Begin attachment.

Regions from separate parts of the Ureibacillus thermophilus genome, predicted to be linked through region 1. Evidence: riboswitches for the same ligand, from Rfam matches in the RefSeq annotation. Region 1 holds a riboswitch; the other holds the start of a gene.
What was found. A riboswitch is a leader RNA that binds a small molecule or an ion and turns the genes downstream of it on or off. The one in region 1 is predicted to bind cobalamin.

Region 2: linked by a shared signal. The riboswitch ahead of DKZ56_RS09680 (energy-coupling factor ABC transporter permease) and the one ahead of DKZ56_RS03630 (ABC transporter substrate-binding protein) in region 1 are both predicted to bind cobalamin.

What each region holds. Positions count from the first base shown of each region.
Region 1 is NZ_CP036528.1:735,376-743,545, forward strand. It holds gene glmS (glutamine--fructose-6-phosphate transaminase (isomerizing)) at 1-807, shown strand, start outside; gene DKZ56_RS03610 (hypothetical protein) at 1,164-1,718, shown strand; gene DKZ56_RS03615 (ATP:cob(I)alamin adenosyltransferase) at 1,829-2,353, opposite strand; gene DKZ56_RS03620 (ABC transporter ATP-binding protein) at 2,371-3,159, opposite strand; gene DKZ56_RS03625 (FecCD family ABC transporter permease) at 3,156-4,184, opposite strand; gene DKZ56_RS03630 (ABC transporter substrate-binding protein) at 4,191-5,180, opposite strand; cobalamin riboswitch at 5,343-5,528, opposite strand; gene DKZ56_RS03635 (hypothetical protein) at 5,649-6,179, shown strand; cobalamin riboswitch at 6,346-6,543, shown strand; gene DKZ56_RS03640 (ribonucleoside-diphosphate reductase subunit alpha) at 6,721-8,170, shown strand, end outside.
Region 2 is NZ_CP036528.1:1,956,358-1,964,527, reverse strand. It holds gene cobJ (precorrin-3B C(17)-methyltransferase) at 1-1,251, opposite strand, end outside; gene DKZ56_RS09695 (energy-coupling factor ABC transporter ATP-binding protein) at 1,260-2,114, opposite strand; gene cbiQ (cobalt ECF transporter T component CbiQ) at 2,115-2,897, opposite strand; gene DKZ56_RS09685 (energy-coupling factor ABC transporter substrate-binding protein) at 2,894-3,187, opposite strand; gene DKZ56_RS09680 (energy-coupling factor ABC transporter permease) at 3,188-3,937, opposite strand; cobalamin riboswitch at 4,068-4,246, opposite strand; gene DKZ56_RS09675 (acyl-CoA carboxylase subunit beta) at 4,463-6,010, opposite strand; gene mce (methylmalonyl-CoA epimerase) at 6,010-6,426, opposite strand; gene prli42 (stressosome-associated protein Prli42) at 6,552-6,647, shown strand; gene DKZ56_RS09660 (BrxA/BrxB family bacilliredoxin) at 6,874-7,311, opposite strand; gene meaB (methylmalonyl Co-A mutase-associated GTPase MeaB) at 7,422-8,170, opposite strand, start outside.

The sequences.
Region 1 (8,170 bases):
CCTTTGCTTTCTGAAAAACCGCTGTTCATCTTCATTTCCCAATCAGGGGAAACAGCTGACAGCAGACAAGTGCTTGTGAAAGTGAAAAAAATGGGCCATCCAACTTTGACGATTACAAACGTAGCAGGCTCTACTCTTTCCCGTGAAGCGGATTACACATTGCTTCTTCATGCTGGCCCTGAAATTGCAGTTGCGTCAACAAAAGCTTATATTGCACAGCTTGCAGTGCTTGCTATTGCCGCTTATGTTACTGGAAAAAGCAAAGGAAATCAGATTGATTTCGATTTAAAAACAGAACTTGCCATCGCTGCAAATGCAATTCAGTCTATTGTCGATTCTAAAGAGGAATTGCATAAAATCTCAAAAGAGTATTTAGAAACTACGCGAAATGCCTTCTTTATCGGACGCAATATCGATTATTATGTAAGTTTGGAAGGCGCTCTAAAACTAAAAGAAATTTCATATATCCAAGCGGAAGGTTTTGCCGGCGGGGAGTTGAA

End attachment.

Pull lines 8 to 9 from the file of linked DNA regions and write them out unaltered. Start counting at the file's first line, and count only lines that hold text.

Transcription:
Region 1 (8,170 bases):
CCTTTGCTTTCTGAAAAACCGCTGTTCATCTTCATTTCCCAATCAGGGGAAACAGCTGACAGCAGACAAGTGCTTGTGAAAGTGAAAAAAATGGGCCATCCAACTTTGACGATTACAAACGTAGCAGGCTCTACTCTTTCCCGTGAAGCGGATTACACATTGCTTCTTCATGCTGGCCCTGAAATTGCAGTTGCGTCAACAAAAGCTTATATTGCACAGCTTGCAGTGCTTGCTATTGCCGCTTATGTTACTGGAAAAAGCAAAGGAAATCAGATTGATTTCGATTTAAAAACAGAACTTGCCATCGCTGCAAATGCAATTCAGTCTATTGTCGATTCTAAAGAGGAATTGCATAAAATCTCAAAAGAGTATTTAGAAACTACGCGAAATGCCTTCTTTATCGGACGCAATATCGATTATTATGTAAGTTTGGAAGGCGCTCTAAAACTAAAAGAAATTTCATATATCCAAGCGGAAGGTTTTGCCGGCGGGGAGTTGAA